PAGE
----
Simon Darcy on Inclusive Travel

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Author & speaker Candy Harrington cites an important study in her reflection on the question "What Does it Take to Create Inclusive Travel?" That seminal study, Anxiety to Access, was undertaken by Simon Darcy in New South Wales, Australia in 1998.

It is a "must read" for those who follow the discussion here at Rolling Rains Report. Below is an excerpt from chapter 8 debunking myths about people with disabilities as travelers:

Excerpts from: Anxiety to Access

8.1 Market Myths and Realities

The information collected for the study has challenged a number of myths
about the market of people with a physical disability, their tourism patterns
and experiences. Some of the myths include:

Myth 1: People with a disability are a small market anyway so why

Reality The market is large (see market estimate figures in Chapters 4, 5
and 6) and reflects those mainstream market groups such as
young singles, young couples with children,
older retirees etc.

Myth 2: The market doesn�t travel or spend because of income

Reality The market has income constraints but travels on a level
comparable with the rest of the population. However, the market
also cites other reasons apart from financial reasons for non
travel as being the major constraints encountered. People with a
physical disability want to travel more frequently.

Myth 3: It is easier to ignore the market and their needs.

Reality It is not easier or okay to ignore the market for two reasons.
Firstly, it is illegal to deny access to this market intentionally or
unintentionally under the DDA and complementary state
legislation. Secondly, it is economically short sighted to do so.
Potentially it is a large market that can be reached cost efficiently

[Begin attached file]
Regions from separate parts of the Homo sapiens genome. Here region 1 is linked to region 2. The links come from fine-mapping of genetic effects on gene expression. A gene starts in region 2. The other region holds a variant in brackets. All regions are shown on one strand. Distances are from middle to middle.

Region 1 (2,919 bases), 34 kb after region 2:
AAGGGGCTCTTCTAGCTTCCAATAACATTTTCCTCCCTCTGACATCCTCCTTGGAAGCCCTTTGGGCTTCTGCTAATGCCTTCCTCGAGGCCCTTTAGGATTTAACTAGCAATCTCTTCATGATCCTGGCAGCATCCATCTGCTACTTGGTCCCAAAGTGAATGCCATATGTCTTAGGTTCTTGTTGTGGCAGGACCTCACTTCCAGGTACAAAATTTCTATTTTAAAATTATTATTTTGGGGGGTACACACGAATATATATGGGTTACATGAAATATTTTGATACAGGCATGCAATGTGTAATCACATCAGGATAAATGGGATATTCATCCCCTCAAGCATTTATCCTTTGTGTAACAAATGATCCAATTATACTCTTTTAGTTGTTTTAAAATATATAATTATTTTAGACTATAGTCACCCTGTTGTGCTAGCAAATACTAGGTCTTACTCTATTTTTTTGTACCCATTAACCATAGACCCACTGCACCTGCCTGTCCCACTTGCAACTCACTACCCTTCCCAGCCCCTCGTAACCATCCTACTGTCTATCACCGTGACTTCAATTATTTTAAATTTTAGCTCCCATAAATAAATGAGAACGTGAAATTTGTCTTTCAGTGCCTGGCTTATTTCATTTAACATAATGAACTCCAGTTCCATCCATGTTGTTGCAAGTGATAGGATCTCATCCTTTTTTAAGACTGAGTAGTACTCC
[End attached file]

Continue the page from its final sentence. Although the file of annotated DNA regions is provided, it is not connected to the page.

through the networks of organisations representing people with
physical disabilities.

Myth 4: The market tends to travel in large groups and is therefore too
difficult for the average establishment to cope with.

Reality On average 80-90% of all travel by people with a physical
disability is with a partner/carer, family or friends who do not
have a disability. Of those who undertook travel with other
people with a disability most travelled with 1-2 other people with
a disability.

Myth 5: Disabled people are better off doing things organised by
institutions or Government agencies who know what their
needs are and how to cater for them.

Reality The majority of people with a physical disability live in the
community and access tourism experiences as individuals. They
use mainstream integrated tourism products and services with no
institutional or government intervention.

Myth 6: I�ve never seen anyone in a wheelchair at my establishment
before so why should I provide facilities now?

Reality People can not use a facility if they can not get in! This fact has
been overlooked by the Government and tourism industry in the

Myth 7: I�ve got a disabled room/facility but I�ve never seen anyone in a wheelchair use it so why did I bother going to the expense of
putting it in?

Reality People will not utilise a service they are not aware of. It is like
the idea of the chicken and the egg - what comes first? In this
case the accessible facilities, the information/promotion and the
market use by the consumer. Unlike the movie Field of Dreams,
where the line was �build and they will come�, in providing
accessible facilities the line is �build, market and they will come!�

Myth 8: It is not a good business decision to go out of your way to
provide these expensive facilities for people with a physical
disability who will not utilise them in any case.

Reality The facilities are not expensive when included from the
beginning of a project. People with a physical disability are also
loyal customers of those establishments who do a good job
catering for their needs. Such establishments find a high degree of
return visitation and high occupancy rates.

Many of these myths and misconceptions have developed because of a lack
of understanding and information about people with a physical disability,
their tourism patterns and their needs.

�Anxiety to Access� by Simon Darcy

Further Articles by Simon Darcy are listed here.

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